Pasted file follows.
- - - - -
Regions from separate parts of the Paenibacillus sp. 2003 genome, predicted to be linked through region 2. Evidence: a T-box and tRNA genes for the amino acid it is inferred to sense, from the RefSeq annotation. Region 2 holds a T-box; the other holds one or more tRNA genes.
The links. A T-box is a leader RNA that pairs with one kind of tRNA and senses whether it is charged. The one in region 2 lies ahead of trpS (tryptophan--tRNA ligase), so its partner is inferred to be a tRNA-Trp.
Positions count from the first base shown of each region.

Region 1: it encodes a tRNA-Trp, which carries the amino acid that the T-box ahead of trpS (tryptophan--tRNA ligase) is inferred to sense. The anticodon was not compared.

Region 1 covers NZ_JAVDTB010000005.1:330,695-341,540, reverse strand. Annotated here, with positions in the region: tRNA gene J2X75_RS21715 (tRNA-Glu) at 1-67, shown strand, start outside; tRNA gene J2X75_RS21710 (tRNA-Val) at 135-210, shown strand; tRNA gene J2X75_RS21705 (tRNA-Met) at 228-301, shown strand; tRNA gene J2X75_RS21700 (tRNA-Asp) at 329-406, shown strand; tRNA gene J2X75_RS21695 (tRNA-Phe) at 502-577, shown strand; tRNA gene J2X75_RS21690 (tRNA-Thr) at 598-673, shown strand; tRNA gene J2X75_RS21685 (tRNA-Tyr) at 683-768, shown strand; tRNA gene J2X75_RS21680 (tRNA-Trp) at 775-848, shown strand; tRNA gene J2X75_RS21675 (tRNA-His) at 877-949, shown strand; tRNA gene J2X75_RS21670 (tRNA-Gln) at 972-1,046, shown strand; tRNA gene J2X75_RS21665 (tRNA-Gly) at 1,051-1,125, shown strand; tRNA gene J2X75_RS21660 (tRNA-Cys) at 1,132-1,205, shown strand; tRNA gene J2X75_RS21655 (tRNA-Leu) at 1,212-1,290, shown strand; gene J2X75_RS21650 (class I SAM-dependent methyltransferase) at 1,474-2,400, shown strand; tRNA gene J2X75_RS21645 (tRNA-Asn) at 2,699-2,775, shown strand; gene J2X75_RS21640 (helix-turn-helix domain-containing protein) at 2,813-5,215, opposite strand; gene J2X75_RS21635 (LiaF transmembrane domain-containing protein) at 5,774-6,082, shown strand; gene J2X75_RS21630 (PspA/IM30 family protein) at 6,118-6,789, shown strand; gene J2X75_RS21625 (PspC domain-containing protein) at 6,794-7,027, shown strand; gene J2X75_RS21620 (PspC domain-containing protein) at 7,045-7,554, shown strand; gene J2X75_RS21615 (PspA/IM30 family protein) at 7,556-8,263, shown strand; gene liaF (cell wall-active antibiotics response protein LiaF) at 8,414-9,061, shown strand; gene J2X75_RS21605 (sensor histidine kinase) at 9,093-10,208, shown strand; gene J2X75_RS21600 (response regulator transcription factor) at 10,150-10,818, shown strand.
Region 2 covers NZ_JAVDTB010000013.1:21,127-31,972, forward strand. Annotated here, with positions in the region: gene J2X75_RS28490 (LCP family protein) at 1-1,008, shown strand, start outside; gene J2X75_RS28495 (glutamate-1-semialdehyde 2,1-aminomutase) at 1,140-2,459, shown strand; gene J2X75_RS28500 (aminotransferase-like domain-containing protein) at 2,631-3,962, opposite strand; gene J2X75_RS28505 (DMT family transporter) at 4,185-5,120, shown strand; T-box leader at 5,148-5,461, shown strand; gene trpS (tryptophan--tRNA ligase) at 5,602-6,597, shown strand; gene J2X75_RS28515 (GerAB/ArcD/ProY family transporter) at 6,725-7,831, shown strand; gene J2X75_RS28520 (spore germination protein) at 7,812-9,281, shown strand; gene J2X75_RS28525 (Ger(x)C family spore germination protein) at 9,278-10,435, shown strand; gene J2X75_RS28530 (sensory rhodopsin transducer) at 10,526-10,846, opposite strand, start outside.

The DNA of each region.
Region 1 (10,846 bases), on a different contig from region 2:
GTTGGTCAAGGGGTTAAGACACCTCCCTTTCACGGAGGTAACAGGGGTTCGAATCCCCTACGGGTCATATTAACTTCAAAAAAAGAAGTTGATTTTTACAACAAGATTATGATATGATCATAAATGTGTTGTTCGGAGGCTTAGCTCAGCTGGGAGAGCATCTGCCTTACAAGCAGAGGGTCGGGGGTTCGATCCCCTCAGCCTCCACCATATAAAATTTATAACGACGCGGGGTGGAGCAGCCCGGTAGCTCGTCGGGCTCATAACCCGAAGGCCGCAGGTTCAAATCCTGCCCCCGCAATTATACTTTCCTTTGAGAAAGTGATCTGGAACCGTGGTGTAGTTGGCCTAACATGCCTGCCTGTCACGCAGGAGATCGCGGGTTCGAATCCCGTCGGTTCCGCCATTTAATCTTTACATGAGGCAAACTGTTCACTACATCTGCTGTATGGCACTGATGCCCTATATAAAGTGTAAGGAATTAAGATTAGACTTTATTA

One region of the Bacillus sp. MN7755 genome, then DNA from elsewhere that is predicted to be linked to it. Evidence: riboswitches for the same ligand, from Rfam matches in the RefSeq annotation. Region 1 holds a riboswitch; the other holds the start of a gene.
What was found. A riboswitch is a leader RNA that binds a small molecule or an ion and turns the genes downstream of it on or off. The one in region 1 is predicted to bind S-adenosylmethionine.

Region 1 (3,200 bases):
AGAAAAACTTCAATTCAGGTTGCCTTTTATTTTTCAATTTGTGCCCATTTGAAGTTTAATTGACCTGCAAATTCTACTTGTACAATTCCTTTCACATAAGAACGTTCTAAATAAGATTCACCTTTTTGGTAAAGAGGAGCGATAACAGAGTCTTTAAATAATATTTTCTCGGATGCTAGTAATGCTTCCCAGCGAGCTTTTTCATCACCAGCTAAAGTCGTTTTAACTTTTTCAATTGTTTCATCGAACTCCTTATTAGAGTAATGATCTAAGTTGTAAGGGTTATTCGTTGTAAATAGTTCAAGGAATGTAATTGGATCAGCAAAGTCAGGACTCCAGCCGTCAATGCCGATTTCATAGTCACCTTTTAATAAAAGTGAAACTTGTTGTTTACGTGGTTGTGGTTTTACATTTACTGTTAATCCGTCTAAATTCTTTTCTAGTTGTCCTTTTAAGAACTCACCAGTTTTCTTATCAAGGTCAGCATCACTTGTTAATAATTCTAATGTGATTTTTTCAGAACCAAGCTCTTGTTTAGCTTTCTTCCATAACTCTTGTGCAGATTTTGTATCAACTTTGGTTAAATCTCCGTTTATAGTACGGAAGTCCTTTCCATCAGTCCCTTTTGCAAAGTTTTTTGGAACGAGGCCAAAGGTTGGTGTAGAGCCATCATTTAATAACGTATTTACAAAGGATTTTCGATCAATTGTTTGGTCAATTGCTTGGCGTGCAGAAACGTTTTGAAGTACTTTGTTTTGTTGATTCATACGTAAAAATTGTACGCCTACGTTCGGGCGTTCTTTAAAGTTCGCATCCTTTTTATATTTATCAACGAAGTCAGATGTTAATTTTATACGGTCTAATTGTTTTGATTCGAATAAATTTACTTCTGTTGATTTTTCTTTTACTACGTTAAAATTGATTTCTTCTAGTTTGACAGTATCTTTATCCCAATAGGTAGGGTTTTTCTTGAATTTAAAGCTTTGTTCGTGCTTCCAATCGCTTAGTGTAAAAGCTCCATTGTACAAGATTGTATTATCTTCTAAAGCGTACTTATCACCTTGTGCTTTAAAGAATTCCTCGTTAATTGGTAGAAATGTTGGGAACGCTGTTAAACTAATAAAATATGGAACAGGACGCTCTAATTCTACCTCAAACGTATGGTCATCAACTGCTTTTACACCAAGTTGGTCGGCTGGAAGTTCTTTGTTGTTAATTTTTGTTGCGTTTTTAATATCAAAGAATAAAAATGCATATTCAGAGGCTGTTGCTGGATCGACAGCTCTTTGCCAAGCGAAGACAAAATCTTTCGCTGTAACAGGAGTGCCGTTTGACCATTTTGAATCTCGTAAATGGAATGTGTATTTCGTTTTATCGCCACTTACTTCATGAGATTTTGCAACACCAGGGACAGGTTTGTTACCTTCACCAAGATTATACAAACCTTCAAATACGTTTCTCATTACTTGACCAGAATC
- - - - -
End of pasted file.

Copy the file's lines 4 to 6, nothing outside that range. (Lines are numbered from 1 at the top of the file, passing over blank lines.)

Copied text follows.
Region 1: it encodes a tRNA-Trp, which carries the amino acid that the T-box ahead of trpS (tryptophan--tRNA ligase) is inferred to sense. The anticodon was not compared.

Region 1 covers NZ_JAVDTB010000005.1:330,695-341,540, reverse strand. Annotated here, with positions in the region: tRNA gene J2X75_RS21715 (tRNA-Glu) at 1-67, shown strand, start outside; tRNA gene J2X75_RS21710 (tRNA-Val) at 135-210, shown strand; tRNA gene J2X75_RS21705 (tRNA-Met) at 228-301, shown strand; tRNA gene J2X75_RS21700 (tRNA-Asp) at 329-406, shown strand; tRNA gene J2X75_RS21695 (tRNA-Phe) at 502-577, shown strand; tRNA gene J2X75_RS21690 (tRNA-Thr) at 598-673, shown strand; tRNA gene J2X75_RS21685 (tRNA-Tyr) at 683-768, shown strand; tRNA gene J2X75_RS21680 (tRNA-Trp) at 775-848, shown strand; tRNA gene J2X75_RS21675 (tRNA-His) at 877-949, shown strand; tRNA gene J2X75_RS21670 (tRNA-Gln) at 972-1,046, shown strand; tRNA gene J2X75_RS21665 (tRNA-Gly) at 1,051-1,125, shown strand; tRNA gene J2X75_RS21660 (tRNA-Cys) at 1,132-1,205, shown strand; tRNA gene J2X75_RS21655 (tRNA-Leu) at 1,212-1,290, shown strand; gene J2X75_RS21650 (class I SAM-dependent methyltransferase) at 1,474-2,400, shown strand; tRNA gene J2X75_RS21645 (tRNA-Asn) at 2,699-2,775, shown strand; gene J2X75_RS21640 (helix-turn-helix domain-containing protein) at 2,813-5,215, opposite strand; gene J2X75_RS21635 (LiaF transmembrane domain-containing protein) at 5,774-6,082, shown strand; gene J2X75_RS21630 (PspA/IM30 family protein) at 6,118-6,789, shown strand; gene J2X75_RS21625 (PspC domain-containing protein) at 6,794-7,027, shown strand; gene J2X75_RS21620 (PspC domain-containing protein) at 7,045-7,554, shown strand; gene J2X75_RS21615 (PspA/IM30 family protein) at 7,556-8,263, shown strand; gene liaF (cell wall-active antibiotics response protein LiaF) at 8,414-9,061, shown strand; gene J2X75_RS21605 (sensor histidine kinase) at 9,093-10,208, shown strand; gene J2X75_RS21600 (response regulator transcription factor) at 10,150-10,818, shown strand.
Region 2 covers NZ_JAVDTB010000013.1:21,127-31,972, forward strand. Annotated here, with positions in the region: gene J2X75_RS28490 (LCP family protein) at 1-1,008, shown strand, start outside; gene J2X75_RS28495 (glutamate-1-semialdehyde 2,1-aminomutase) at 1,140-2,459, shown strand; gene J2X75_RS28500 (aminotransferase-like domain-containing protein) at 2,631-3,962, opposite strand; gene J2X75_RS28505 (DMT family transporter) at 4,185-5,120, shown strand; T-box leader at 5,148-5,461, shown strand; gene trpS (tryptophan--tRNA ligase) at 5,602-6,597, shown strand; gene J2X75_RS28515 (GerAB/ArcD/ProY family transporter) at 6,725-7,831, shown strand; gene J2X75_RS28520 (spore germination protein) at 7,812-9,281, shown strand; gene J2X75_RS28525 (Ger(x)C family spore germination protein) at 9,278-10,435, shown strand; gene J2X75_RS28530 (sensory rhodopsin transducer) at 10,526-10,846, opposite strand, start outside.